Previously published studies had shown that TTFields, in addition to its antimitotic effect on the dividing cell, can augment response to alkylator-based chemotherapy. These durable responses were sometimes delayed after an initial progression, and there was a high correlation between treatment compliance and survival. The EF-14 trial is a randomized, multicenter, open-label, phase III study, in which 695 patients with newly diagnosed grade IV GBM, who had completed standard treatment with surgery (resection or biopsy) and concurrent chemoradiation with Temozolomide, were randomized within 7 weeks of their last radiation dose, in a 2:1 ratio to TTFields plus maintenance Temozolomide chemotherapy (N=466) or Temozolomide alone (N=229). The TTFields, consisted of low-intensity, 200 kHz frequency, alternating electric fields and was delivered 18 hours/day or more, via 4 transducer arrays on the shaved scalp and connected to a portable device. Temozolomide was administered to both treatment groups at 150-200 mg/m2 PO for 5 days per 28 day cycle for 6-12 cycles. Patients had a Karnofsky Performance Score of 70 or more, with supratentorial tumor location and non-progressive disease. Patients were excluded if the tumor location was infratentorial and if there was evidence of increased intracranial pressure. The median age was 56 years, and majority of the patients were male. The Primary endpoint was Progression Free Survival (PFS) and the Secondary endpoint was Overall Survival (OS).

A preliminary report from this trial was published in 2015 and the authors now report the results of their final analysis. The median PFS from randomization was 6.7 months in the TTFields plus Temozolomide group and 4.0 months in the Temozolomide alone group (HR=0.63; P<0.001). The median OS was 20.9 months in the TTFields plus Temozolomide group versus 16.0 months in the Temozolomide alone group (HR=0.63; P< 0.001). This meant a 37% improvement in PFS and OS for patients who received TTFields plus Temozolomide compared to patients who received Temozolomide alone. The statistically significant benefit of TTFields with Temozolomide on Overall Survival, was seen in all pre-specified patient subgroups, regardless of prognostic factors such as age, performance status, MGMT promotor methylation and extent of resection. Mild to moderate skin toxicity underneath the transducer arrays occurred in 52% of patients in the TTFields plus Temozolomide group.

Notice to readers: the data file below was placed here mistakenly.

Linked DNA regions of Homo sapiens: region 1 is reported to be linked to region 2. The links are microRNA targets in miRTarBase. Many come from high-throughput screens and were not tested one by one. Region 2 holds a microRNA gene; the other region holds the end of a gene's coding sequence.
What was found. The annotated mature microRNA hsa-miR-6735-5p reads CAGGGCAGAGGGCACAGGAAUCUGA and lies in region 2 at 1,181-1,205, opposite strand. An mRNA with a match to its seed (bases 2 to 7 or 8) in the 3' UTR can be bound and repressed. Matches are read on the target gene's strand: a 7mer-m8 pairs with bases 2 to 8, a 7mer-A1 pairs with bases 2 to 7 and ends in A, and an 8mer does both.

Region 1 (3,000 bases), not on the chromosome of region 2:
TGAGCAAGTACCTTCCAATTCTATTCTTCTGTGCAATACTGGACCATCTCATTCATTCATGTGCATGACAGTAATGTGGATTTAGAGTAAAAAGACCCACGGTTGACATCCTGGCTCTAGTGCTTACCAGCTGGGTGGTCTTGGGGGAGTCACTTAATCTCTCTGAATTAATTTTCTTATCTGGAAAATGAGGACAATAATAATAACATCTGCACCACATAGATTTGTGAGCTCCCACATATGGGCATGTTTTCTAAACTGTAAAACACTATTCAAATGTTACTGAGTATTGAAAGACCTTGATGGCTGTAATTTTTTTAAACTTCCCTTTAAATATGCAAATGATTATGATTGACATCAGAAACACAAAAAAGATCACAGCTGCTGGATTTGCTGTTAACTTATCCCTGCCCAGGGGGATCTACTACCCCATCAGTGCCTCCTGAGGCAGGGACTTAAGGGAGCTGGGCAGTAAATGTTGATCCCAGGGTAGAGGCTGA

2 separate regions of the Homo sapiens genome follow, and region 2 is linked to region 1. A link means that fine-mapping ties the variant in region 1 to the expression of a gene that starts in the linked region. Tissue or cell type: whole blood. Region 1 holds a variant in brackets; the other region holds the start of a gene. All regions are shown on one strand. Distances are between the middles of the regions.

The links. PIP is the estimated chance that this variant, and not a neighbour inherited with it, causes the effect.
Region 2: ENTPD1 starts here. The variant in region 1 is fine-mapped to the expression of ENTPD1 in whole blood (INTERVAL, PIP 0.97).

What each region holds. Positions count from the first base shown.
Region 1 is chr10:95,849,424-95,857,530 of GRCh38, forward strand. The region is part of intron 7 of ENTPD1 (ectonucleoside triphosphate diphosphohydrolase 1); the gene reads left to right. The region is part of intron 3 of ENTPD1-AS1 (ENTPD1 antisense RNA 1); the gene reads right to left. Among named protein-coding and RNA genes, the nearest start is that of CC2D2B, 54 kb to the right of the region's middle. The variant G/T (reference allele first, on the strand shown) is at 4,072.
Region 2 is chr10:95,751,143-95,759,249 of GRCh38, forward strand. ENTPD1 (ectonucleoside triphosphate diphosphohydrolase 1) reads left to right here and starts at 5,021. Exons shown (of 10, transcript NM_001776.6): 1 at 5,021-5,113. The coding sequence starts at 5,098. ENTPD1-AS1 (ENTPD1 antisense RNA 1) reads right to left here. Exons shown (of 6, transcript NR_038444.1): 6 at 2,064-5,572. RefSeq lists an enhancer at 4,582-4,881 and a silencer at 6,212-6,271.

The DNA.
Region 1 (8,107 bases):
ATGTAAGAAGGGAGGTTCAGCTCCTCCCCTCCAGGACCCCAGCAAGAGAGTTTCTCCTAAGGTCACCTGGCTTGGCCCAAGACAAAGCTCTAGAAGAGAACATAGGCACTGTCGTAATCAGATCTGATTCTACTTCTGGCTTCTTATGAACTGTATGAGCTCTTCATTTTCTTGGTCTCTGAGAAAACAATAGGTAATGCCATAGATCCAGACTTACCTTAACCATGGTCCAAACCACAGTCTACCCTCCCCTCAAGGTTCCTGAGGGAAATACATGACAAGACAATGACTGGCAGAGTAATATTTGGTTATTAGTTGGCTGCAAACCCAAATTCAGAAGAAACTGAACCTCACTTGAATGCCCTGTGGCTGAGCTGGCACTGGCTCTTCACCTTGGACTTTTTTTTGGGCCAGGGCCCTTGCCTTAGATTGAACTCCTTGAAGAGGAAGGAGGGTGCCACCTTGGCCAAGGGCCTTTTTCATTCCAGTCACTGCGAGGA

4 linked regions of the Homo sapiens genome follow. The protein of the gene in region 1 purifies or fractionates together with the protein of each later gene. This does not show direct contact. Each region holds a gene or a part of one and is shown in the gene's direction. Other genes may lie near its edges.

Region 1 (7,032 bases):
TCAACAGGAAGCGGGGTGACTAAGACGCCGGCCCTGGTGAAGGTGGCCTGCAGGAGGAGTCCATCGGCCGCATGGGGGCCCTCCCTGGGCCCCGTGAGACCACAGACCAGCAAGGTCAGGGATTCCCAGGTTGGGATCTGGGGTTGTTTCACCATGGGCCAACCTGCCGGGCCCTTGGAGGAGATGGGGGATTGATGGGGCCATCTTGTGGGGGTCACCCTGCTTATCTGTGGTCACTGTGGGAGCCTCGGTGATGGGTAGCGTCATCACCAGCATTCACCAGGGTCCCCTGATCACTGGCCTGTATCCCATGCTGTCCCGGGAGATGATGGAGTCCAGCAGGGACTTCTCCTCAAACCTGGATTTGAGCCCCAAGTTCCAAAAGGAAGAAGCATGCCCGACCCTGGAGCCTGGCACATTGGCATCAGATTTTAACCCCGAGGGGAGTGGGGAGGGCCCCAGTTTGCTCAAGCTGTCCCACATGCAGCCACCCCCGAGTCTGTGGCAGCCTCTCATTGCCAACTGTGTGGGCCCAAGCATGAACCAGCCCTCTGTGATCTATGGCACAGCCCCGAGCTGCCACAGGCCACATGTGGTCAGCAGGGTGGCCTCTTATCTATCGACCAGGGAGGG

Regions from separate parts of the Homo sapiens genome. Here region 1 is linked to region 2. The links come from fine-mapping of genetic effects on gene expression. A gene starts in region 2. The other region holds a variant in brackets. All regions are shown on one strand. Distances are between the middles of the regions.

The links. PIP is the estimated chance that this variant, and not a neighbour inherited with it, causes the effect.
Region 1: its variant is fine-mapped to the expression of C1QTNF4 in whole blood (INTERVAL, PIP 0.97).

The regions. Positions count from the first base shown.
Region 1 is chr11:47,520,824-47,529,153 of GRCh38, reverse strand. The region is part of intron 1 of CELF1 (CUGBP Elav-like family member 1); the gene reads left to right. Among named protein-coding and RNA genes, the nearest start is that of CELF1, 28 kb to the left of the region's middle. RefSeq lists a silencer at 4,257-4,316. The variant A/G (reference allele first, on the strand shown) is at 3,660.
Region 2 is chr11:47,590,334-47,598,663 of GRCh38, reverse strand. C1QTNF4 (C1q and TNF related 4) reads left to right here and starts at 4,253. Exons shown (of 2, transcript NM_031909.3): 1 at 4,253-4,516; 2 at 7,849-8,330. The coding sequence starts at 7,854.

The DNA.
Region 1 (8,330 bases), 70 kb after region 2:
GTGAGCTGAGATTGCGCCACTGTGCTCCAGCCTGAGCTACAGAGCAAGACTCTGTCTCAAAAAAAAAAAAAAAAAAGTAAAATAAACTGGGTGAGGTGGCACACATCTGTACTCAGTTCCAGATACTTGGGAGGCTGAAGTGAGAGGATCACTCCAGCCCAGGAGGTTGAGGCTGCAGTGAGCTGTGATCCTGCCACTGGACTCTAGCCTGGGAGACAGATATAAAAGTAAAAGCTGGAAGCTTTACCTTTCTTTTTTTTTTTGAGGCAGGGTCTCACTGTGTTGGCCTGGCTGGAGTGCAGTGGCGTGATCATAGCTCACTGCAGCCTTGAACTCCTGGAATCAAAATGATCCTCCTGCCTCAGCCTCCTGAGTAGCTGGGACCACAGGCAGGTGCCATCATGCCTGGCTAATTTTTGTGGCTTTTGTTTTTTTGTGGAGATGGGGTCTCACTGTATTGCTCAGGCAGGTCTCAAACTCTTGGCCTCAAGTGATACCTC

The authors concluded that the results in the final analysis were consistent with the previous interim analysis results, and for GBM patients who had received standard chemoradiation therapy, the addition of TTFields to maintenance Temozolomide chemotherapy, resulted in statistically significant improvement in PFS and OS, compared with maintenance Temozolomide alone. This is the first positive phase III trial in newly diagnosed GBM, since the efficacy of Temozolomide was established in 2005. Stupp R, Tailibert S, Kanner A, et al. Effect of tumor-treating fields plus maintenance temozolomide vs maintenance temozolomide alone on survival in patients with glioblastoma: A randomized clinical trial. JAMA. 2017;318:2306-2316